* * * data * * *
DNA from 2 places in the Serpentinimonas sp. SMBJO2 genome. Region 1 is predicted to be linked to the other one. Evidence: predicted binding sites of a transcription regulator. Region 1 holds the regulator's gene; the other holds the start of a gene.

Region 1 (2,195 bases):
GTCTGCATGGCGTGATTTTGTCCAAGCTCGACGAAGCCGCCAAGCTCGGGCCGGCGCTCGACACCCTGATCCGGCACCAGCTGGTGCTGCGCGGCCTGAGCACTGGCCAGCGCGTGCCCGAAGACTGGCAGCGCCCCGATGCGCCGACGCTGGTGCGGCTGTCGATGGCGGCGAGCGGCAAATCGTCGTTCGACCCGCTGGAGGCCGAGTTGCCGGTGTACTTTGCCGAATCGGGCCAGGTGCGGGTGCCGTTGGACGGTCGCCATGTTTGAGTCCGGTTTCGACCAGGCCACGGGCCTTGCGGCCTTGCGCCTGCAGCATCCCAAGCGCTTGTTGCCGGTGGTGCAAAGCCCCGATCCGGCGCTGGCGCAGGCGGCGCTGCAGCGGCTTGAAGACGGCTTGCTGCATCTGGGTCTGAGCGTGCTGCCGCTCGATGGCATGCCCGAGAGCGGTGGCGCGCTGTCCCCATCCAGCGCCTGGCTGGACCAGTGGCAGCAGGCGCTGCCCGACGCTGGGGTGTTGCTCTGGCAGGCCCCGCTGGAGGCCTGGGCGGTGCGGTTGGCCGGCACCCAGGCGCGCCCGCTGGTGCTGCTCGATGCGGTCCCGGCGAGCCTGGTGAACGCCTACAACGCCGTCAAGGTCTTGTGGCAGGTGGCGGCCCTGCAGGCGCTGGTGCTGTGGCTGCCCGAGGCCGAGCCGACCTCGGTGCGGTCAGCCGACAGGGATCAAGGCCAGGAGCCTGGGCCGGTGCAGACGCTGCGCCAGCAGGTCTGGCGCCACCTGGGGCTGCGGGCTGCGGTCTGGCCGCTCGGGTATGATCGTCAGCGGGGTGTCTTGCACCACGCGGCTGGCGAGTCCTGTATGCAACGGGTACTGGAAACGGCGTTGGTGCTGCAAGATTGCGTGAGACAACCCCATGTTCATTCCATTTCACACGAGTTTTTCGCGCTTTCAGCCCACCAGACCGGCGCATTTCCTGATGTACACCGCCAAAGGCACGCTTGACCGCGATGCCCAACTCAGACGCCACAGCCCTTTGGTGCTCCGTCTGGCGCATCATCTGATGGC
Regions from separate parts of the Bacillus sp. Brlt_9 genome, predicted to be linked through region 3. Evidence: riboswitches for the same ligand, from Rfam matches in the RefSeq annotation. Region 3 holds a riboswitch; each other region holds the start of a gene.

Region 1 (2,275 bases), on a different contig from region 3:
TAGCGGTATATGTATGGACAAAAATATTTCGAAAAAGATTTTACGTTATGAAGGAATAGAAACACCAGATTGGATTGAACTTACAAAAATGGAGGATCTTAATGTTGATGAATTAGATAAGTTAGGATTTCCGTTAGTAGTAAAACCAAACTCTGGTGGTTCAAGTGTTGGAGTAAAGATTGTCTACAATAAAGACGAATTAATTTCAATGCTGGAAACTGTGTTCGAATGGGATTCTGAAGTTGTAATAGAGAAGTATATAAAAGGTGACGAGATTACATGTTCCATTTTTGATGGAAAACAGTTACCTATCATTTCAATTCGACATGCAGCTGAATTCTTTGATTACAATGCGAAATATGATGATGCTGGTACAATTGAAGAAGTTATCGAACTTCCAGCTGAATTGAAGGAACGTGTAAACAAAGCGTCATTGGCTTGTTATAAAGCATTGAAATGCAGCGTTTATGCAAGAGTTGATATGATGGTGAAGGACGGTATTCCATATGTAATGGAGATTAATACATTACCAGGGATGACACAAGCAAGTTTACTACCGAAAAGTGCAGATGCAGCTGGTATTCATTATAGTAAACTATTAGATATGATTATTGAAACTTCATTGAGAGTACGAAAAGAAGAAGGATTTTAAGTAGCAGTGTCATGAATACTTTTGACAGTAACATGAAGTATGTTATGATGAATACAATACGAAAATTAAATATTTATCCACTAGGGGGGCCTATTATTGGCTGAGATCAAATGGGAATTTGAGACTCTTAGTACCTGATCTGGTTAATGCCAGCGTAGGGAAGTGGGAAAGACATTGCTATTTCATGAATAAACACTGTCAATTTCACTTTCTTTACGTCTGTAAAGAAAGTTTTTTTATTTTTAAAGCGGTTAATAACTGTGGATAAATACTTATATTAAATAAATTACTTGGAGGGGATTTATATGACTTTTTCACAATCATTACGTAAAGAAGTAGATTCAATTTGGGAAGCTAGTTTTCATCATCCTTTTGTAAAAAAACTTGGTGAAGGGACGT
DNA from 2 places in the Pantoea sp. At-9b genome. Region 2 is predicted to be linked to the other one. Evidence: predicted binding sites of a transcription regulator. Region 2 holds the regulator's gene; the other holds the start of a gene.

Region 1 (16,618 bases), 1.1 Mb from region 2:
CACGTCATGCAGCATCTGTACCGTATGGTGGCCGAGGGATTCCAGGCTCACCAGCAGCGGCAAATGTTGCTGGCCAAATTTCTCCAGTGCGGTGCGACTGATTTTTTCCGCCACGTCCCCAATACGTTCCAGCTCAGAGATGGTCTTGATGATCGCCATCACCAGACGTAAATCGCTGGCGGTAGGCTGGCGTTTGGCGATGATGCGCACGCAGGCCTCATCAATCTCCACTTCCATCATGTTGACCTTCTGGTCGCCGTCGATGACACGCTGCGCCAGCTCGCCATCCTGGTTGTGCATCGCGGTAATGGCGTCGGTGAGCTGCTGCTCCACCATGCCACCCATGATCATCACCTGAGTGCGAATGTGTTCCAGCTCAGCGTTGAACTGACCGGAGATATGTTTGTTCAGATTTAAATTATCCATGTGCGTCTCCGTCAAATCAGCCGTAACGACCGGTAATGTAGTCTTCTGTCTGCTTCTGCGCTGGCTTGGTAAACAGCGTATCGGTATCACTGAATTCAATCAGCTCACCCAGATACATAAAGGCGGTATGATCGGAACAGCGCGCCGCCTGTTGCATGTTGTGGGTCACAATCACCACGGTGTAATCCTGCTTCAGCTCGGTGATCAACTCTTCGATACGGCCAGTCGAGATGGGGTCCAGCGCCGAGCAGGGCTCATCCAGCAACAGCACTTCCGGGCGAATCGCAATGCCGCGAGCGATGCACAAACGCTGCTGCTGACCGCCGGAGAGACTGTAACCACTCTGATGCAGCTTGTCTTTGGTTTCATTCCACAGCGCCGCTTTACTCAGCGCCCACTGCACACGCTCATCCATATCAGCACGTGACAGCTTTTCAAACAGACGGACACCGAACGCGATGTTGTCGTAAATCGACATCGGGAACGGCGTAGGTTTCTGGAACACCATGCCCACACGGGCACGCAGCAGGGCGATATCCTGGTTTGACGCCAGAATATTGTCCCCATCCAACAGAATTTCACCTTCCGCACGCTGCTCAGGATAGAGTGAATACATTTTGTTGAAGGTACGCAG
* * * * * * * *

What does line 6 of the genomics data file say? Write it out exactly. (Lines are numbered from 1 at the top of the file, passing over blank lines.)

TAGCGGTATATGTATGGACAAAAATATTTCGAAAAAGATTTTACGTTATGAAGGAATAGAAACACCAGATTGGATTGAACTTACAAAAATGGAGGATCTTAATGTTGATGAATTAGATAAGTTAGGATTTCCGTTAGTAGTAAAACCAAACTCTGGTGGTTCAAGTGTTGGAGTAAAGATTGTCTACAATAAAGACGAATTAATTTCAATGCTGGAAACTGTGTTCGAATGGGATTCTGAAGTTGTAATAGAGAAGTATATAAAAGGTGACGAGATTACATGTTCCATTTTTGATGGAAAACAGTTACCTATCATTTCAATTCGACATGCAGCTGAATTCTTTGATTACAATGCGAAATATGATGATGCTGGTACAATTGAAGAAGTTATCGAACTTCCAGCTGAATTGAAGGAACGTGTAAACAAAGCGTCATTGGCTTGTTATAAAGCATTGAAATGCAGCGTTTATGCAAGAGTTGATATGATGGTGAAGGACGGTATTCCATATGTAATGGAGATTAATACATTACCAGGGATGACACAAGCAAGTTTACTACCGAAAAGTGCAGATGCAGCTGGTATTCATTATAGTAAACTATTAGATATGATTATTGAAACTTCATTGAGAGTACGAAAAGAAGAAGGATTTTAAGTAGCAGTGTCATGAATACTTTTGACAGTAACATGAAGTATGTTATGATGAATACAATACGAAAATTAAATATTTATCCACTAGGGGGGCCTATTATTGGCTGAGATCAAATGGGAATTTGAGACTCTTAGTACCTGATCTGGTTAATGCCAGCGTAGGGAAGTGGGAAAGACATTGCTATTTCATGAATAAACACTGTCAATTTCACTTTCTTTACGTCTGTAAAGAAAGTTTTTTTATTTTTAAAGCGGTTAATAACTGTGGATAAATACTTATATTAAATAAATTACTTGGAGGGGATTTATATGACTTTTTCACAATCATTACGTAAAGAAGTAGATTCAATTTGGGAAGCTAGTTTTCATCATCCTTTTGTAAAAAAACTTGGTGAAGGGACGT